- Organic Compost: You never know what's in the bagged stuff you get at the store. Our compost is born from a carefully tended balance of forest biomass, donated manure from neighboring horse farms, animal processing and garden surplus, and castings of the tens of thousands of red hybrid and nightcrawler worms that call our compost piles home.
Beyond providing the items above, Sylvanaqua Farms exists to prove a few very important things:
- You can make a comfortable living on a small family farm, all while...
- Improving the land instead of destroying it, with the added benefits of...
- Making people healthy and strengthening your community
The idea for our farm was born when my husband, Chris, and I read Michael Pollan's "The Omnivore's Dilemma" and Joel Salatin's "You Can Farm." Learning about the catastrophic effects of industrialized agriculture convinced us to turn what was once a retirement goal into an immediate second career.
The 26 forested acres along the Rivanna River surrounding my parents' home, which Papa built with a handful of relatives in 1993, was offered to us to begin our venture. The property is called Sylvanaqua (meaning "woods and water"), and so Sylvanaqua Farms was born!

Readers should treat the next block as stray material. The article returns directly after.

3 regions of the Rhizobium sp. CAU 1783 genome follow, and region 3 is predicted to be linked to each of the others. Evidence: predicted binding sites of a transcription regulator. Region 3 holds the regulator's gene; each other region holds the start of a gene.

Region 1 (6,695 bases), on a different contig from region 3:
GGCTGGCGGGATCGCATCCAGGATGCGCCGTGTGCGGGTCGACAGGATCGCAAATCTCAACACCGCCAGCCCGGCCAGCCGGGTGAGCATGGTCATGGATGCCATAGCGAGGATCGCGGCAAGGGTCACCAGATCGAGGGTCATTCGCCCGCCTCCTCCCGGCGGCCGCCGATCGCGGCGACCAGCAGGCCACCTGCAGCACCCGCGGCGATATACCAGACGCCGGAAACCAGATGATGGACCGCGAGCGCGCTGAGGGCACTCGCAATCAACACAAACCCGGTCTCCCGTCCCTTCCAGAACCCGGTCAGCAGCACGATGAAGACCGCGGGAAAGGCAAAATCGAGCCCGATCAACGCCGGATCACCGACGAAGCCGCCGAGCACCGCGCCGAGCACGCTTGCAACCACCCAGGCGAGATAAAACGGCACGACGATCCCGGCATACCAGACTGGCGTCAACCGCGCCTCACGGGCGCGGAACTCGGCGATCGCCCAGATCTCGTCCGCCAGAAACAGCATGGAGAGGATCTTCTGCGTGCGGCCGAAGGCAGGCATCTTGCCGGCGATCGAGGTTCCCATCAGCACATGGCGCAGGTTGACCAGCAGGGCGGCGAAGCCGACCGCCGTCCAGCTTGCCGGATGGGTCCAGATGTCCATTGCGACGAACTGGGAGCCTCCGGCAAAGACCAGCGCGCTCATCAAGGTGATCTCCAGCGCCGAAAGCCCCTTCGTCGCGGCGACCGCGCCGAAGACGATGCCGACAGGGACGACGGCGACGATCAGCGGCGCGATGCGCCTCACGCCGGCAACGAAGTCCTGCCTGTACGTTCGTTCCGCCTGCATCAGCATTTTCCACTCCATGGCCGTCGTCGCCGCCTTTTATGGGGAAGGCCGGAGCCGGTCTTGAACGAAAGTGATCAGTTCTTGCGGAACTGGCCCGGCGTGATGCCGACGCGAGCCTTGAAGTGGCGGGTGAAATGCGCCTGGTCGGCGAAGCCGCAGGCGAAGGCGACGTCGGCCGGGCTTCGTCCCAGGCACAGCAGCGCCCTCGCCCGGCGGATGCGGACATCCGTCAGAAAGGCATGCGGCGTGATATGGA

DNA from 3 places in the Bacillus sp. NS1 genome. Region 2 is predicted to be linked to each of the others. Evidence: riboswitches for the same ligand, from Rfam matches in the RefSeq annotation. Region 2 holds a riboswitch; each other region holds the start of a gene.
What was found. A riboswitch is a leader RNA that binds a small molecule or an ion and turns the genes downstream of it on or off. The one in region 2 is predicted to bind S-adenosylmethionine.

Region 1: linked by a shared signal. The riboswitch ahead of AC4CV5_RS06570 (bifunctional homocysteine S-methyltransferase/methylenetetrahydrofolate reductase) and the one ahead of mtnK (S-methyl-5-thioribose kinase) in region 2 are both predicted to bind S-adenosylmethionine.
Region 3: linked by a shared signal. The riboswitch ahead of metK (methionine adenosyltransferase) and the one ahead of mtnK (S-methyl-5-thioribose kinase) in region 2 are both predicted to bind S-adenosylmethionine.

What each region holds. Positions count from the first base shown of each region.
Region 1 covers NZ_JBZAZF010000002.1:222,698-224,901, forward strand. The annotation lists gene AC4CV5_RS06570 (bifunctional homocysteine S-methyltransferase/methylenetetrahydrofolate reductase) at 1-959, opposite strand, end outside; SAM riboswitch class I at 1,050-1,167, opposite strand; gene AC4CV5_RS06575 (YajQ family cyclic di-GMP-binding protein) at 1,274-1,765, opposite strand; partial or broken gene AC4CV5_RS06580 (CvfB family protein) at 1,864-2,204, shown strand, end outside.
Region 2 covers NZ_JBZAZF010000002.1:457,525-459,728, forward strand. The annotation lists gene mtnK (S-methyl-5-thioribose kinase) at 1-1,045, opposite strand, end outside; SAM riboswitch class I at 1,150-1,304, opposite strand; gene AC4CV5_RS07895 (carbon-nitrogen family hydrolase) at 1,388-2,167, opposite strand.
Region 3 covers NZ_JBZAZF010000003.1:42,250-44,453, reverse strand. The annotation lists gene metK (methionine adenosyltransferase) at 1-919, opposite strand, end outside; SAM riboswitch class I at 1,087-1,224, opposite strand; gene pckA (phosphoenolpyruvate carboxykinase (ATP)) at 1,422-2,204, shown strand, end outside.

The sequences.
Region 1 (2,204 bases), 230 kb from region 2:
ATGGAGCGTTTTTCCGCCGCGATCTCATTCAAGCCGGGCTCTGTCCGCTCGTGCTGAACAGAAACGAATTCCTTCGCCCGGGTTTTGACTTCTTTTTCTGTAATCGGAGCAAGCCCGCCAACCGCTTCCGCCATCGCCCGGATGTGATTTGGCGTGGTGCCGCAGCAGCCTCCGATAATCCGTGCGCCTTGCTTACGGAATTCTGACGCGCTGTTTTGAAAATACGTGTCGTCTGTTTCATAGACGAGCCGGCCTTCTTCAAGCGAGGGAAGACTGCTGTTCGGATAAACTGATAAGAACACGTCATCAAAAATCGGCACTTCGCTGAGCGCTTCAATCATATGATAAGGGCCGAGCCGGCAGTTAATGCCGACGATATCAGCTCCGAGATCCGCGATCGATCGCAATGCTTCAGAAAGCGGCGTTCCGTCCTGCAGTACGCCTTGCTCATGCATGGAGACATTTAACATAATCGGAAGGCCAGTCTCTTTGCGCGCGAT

The Road to Sylvanaqua
Chris' initial idea, which came to him after our wedding in September 2011, was to open a bison ranch years and years down the road as a retirement project. The goal was to produce and promote a healthy red meat that's indigenous to America. From there, he and I launched into an intense self-directed education in ranching and farming.
In January 2013, our education led us to books by Michael Pollan and Joel Salatin. The result was a dramatic change in vision:
Initial Vision (from September 2011): 150 - 300 acre bison farm; 100% grass fed organic production; Management intensive rotational grazing; Nationwide market; Do it as a retirement project.
Final Vision (from January 2013): 25 - 100 acre multi-enterprise farm; Layered livestock and polyculture; Beyond-organic; Seasonal production; Holistic management; Local markets (within the Charlottesville, D.C., Richmond triangle); Don't save it for retirement.
It was also during this time that we decided it was better to lease or rent land rather than buy it. My parents' home was on the market at the time, and my siblings and I had always thought it a tragedy to sell the place where we grew up. Chris felt the same way, since he and I were married there. We convinced my parents to take the property off the market and rent it to us as farmland.